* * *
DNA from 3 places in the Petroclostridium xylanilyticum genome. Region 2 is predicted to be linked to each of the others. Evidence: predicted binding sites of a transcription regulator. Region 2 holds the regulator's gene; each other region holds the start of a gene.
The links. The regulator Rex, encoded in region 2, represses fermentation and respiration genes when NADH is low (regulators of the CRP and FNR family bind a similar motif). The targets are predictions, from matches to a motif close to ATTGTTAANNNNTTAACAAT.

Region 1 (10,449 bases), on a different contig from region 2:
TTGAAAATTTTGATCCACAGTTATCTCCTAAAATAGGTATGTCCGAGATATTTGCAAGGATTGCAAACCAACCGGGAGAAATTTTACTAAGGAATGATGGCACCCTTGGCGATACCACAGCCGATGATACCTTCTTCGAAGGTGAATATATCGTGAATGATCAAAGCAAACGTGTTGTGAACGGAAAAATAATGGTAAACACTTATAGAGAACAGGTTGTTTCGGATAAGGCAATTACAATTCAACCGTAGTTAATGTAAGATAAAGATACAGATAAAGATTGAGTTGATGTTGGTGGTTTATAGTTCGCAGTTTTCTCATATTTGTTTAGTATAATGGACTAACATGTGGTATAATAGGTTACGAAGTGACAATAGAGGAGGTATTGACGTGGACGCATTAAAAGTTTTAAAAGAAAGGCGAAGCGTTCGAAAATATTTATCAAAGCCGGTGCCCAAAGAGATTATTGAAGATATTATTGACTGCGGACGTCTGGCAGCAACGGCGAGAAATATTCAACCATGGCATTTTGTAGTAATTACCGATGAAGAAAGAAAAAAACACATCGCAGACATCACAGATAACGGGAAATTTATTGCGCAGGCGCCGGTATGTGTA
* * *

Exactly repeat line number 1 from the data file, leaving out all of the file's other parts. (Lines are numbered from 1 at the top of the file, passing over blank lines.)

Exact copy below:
DNA from 3 places in the Petroclostridium xylanilyticum genome. Region 2 is predicted to be linked to each of the others. Evidence: predicted binding sites of a transcription regulator. Region 2 holds the regulator's gene; each other region holds the start of a gene.